Trying To Measure Up?
When I read about some of the people in Scripture, I think, “I’d love to hang out with him. He seems like the kind of guy I’d like to serve on some ministry team with. If he were alive today, we might even be friends.”
Peter is one of those guys. David is another. Talented guys with a lot of flaws, men with a lot of passion who mess up quite regularly. I could picture going backpacking with Peter or David—sitting around the campfire telling jokes, laughing, talking less about ourselves and more about the Lord late into the night. I’d feel comfortable with either one of them.
Then there are those others, the ones I think would intimidate me, or make me feel shallow. Joseph is the first one I think of from the Old Testament. Perfect Joseph. How’d you like to sit around a campfire with him talking about his visions, and how he always runs from temptation, and how he was his father’s favorite, and how he did everything perfectly in prison, and how God made him Prime Minister? I’d probably turn in early, go to my tent, and shame!
In the New Testament, it’s Apollos. Listen to the way Luke introduces him:
“Now a certain Jew named Apollos, born at Alexandria, an eloquent man and mighty in the Scriptures, came to Ephesus. This man had been instructed in the way of the Lord; and being fervent in spirit, he spoke and taught accurately the things of the Lord…” (Acts 18:24-25).
How would you like to be on a ministry team with that guy? I can just picture it. Apollos stands before the crowd, wows them with his eloquence, and says profound and mighty things about the Bible I never even thought of. Then he says, “And now, here’s my partner, Ed Underwood. Ed’s from Bakersfield, California, and he…, and…, he’s a good guy.”
I stand up and do what I usually do. Make up a few new words like “sacrificiously,” talk too long, and go over the top with demonstrative passion that embarrasses Judy. I walk back to my seat wondering:
“Did I spit on the people in the first row?”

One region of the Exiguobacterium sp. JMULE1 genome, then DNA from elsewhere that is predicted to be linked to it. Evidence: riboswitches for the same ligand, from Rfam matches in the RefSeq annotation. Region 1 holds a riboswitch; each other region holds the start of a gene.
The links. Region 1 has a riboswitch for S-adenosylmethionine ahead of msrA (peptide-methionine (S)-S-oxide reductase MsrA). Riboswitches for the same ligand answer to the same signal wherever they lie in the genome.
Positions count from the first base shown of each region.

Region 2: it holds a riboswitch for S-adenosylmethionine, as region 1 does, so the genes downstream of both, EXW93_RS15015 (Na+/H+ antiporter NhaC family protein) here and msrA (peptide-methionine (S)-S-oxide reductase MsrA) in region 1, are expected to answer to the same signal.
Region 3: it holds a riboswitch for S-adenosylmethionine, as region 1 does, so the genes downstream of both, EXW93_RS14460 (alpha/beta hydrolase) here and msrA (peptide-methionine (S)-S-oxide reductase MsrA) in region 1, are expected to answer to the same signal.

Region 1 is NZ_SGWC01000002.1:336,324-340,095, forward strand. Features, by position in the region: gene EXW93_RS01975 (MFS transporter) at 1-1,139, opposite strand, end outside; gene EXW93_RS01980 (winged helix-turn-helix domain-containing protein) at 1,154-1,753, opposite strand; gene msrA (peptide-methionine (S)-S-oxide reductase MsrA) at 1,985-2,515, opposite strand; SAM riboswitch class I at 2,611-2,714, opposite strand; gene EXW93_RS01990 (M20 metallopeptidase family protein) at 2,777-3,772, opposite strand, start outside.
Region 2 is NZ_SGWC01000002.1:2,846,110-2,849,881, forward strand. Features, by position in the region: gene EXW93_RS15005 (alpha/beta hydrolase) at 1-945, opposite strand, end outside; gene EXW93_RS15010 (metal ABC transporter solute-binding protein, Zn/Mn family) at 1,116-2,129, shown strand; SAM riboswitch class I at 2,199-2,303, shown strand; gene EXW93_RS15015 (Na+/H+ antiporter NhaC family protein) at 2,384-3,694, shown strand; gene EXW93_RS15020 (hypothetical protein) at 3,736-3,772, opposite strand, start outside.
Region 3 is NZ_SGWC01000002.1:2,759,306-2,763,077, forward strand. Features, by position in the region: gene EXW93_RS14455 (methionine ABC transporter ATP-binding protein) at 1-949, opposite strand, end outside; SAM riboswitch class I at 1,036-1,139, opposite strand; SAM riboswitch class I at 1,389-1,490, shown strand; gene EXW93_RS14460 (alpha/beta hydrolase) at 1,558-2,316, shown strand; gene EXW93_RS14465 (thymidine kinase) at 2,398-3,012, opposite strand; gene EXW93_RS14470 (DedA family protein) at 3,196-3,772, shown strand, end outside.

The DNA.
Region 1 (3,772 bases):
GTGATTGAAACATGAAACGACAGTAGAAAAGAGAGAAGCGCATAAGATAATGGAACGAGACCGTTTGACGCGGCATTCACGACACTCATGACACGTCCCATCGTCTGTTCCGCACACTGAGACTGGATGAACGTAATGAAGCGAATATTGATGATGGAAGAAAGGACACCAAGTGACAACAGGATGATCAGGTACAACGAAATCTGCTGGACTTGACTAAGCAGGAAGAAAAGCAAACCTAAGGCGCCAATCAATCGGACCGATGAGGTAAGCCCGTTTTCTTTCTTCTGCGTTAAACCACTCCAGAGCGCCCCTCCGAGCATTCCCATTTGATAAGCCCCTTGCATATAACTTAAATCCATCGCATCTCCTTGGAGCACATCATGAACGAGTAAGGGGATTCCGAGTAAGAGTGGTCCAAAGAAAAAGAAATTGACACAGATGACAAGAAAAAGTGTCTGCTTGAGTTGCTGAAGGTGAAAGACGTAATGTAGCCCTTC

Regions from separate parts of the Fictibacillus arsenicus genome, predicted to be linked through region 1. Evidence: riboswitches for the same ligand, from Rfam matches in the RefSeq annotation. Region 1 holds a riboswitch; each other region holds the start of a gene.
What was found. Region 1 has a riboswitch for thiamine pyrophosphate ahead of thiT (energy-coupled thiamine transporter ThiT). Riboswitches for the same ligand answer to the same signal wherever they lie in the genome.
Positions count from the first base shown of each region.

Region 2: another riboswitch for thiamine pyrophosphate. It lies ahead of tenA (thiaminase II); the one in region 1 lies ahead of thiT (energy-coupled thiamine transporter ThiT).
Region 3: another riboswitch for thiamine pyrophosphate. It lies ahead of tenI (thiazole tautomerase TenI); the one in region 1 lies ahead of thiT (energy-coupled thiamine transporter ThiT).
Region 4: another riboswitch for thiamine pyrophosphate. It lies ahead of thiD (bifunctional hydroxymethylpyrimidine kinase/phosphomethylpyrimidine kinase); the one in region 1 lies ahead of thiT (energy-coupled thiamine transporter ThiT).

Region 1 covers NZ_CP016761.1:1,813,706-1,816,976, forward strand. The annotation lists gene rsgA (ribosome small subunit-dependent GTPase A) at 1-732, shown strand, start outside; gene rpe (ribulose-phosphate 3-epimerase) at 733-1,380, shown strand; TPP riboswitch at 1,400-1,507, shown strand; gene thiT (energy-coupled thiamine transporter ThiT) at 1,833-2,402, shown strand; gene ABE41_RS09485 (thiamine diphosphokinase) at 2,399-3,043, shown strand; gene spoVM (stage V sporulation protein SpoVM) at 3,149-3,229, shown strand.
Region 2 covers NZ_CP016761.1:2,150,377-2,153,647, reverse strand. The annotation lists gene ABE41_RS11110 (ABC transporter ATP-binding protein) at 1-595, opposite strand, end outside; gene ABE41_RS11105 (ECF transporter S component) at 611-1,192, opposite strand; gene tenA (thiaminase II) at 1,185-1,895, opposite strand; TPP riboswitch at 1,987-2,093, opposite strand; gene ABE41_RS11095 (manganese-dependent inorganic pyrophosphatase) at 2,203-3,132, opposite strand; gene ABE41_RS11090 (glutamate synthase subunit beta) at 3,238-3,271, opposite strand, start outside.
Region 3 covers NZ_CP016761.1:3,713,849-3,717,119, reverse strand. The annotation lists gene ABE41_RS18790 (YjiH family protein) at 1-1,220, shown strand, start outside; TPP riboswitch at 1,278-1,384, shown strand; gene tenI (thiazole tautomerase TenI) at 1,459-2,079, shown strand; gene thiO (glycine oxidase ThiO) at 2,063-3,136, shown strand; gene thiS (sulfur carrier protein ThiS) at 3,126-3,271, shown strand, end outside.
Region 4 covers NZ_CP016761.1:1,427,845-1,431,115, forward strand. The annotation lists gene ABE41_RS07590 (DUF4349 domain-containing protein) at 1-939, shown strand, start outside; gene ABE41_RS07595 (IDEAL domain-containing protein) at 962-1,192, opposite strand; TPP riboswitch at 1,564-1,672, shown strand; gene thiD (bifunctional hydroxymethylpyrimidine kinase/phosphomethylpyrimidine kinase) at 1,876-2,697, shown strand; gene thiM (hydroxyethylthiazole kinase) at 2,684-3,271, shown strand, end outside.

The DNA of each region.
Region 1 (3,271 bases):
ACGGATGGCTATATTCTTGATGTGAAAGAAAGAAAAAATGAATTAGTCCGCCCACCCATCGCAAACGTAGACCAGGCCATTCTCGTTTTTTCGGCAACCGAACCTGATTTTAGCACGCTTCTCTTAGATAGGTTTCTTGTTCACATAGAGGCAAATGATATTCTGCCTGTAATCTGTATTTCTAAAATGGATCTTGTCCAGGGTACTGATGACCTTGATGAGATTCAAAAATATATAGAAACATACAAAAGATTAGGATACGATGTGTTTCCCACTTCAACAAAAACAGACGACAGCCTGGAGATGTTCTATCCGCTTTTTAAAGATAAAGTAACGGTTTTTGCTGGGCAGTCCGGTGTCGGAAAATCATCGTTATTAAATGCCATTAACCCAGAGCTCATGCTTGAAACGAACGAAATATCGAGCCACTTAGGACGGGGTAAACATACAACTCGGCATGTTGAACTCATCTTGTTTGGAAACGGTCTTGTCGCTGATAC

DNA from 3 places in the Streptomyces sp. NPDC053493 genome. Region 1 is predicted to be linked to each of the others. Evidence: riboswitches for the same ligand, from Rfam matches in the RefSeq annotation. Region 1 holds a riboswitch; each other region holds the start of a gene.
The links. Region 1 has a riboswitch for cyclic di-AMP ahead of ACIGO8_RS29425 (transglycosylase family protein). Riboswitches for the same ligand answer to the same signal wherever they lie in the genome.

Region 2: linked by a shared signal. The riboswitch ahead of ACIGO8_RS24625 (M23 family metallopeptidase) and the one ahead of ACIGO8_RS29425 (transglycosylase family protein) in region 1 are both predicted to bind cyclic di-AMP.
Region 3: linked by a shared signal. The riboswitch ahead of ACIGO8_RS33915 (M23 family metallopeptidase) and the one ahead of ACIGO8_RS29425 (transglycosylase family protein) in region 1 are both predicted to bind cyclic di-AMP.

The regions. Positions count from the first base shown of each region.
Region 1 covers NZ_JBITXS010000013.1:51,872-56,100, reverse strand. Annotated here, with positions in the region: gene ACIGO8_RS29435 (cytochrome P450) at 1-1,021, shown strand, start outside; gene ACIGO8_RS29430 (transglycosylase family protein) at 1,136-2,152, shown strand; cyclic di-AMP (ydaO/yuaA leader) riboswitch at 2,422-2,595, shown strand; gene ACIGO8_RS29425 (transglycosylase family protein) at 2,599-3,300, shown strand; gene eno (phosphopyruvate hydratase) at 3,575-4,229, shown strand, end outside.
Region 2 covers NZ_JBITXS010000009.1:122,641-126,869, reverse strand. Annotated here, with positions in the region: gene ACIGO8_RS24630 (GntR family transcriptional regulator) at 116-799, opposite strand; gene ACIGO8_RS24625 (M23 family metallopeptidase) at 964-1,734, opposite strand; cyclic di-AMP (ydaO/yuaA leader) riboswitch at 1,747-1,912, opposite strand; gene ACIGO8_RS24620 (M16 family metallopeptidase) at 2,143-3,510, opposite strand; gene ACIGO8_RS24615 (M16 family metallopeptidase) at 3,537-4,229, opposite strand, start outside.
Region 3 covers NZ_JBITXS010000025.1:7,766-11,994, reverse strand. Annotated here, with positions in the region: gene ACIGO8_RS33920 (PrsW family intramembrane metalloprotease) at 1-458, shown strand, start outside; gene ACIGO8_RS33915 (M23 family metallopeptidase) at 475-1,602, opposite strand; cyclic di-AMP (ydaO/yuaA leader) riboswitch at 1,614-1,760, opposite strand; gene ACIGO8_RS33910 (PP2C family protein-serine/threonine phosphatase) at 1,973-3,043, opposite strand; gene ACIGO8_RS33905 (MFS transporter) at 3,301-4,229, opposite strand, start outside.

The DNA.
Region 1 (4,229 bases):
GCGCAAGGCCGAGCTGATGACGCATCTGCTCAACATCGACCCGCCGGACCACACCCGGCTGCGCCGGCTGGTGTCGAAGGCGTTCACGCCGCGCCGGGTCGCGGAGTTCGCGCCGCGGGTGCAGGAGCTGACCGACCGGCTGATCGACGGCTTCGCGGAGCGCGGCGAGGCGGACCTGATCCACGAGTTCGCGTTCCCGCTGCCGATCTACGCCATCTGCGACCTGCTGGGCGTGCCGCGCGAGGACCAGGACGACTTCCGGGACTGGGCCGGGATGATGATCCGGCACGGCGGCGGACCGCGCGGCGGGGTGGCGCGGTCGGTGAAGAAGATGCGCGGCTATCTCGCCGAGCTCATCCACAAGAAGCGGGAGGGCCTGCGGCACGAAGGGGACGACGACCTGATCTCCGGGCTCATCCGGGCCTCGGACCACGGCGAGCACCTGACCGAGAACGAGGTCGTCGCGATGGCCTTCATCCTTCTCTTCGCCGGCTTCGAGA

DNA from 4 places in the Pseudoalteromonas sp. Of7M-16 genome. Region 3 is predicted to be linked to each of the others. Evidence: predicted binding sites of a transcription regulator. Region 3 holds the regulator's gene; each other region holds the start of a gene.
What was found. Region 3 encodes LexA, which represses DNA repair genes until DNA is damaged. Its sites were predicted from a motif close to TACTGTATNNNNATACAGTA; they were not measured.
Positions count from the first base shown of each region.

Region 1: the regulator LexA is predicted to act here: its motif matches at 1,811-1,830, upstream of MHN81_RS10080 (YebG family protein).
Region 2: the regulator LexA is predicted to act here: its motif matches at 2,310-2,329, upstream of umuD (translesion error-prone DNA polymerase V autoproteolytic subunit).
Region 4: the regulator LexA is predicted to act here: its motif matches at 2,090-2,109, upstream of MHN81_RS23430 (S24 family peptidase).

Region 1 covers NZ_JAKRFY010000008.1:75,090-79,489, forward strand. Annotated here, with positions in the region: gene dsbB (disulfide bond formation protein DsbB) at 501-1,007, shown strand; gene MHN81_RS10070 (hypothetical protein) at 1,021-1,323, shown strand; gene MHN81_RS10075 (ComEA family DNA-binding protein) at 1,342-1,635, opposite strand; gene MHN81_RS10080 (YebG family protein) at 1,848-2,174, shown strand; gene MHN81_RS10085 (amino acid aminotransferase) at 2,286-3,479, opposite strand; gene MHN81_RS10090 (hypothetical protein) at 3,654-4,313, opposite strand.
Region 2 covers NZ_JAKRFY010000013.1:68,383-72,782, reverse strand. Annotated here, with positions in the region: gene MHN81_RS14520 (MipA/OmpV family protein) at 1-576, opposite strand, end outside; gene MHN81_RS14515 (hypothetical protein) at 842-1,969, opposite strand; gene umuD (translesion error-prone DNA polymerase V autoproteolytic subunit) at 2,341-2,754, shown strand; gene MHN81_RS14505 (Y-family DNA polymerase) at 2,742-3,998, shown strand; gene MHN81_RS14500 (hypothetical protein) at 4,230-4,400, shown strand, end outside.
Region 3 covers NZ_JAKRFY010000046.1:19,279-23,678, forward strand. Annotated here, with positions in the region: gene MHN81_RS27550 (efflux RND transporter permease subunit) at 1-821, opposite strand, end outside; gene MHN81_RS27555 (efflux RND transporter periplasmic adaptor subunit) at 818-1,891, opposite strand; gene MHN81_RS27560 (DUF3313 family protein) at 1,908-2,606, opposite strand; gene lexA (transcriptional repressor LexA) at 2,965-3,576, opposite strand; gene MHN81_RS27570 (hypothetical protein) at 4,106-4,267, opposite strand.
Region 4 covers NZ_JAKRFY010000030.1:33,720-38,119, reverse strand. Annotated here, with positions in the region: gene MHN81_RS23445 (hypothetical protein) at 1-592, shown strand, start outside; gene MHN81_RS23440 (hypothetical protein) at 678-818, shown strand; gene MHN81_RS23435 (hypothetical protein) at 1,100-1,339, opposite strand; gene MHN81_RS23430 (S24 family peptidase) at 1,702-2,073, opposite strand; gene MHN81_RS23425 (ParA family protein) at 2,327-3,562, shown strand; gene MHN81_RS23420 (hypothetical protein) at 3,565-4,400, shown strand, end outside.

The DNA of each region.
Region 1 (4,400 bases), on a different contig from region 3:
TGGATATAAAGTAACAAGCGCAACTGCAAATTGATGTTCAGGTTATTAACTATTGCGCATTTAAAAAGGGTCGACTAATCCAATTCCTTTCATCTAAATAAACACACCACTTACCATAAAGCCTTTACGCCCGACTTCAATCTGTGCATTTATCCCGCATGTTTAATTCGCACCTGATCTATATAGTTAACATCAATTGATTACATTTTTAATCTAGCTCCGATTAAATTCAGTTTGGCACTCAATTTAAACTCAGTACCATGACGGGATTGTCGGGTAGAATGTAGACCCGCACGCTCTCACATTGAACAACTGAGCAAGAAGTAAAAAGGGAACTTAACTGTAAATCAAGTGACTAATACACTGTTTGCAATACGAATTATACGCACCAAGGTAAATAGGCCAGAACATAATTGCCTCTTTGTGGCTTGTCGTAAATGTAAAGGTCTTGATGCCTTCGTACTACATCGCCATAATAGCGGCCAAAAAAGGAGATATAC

“Why did those three people leave in the middle of my talk?”
“I didn’t accidentally say something inappropriate, did I?”
As I take my seat next to Apollos, he smiles reassuringly and says something to make me feel better. What he doesn’t realize is that these few kind sentences in private remind me once again that he thinks of things and says things, (even when he’s not trying!), that are better than the things I think and say on my best day.
The truth is that I have a lot of real-life Apolloses that I’m never going to measure up to.
And so do you. You’re thinking of them right now, aren’t you?
Who’s Your Apollos?
Here’s what you and I can do; it’s right there in the verses describing Apollos. We might not be eloquent and mighty in speech, but we can be fervent in spirit and speak and teach the things of the Lord accurately. Fervent in spirit, or literally “boiling over in spirit” means being full of enthusiasm. And of course, accurately means, well, accurately.
God’s not asking us to measure up to the Apolloses in our lives. He’s just asking us to study His word and teach it accurately, and to live full of enthusiasm for the Lord Jesus.
If we’re doing that, He’s okay with us making up a word or two along the way. Maybe He even smiles when a guy from Bakersfield encourages people to give “sacrificiously.”
Question: How hard is it for you to pray for your “Apollos,” that God would bless them in their service to Him?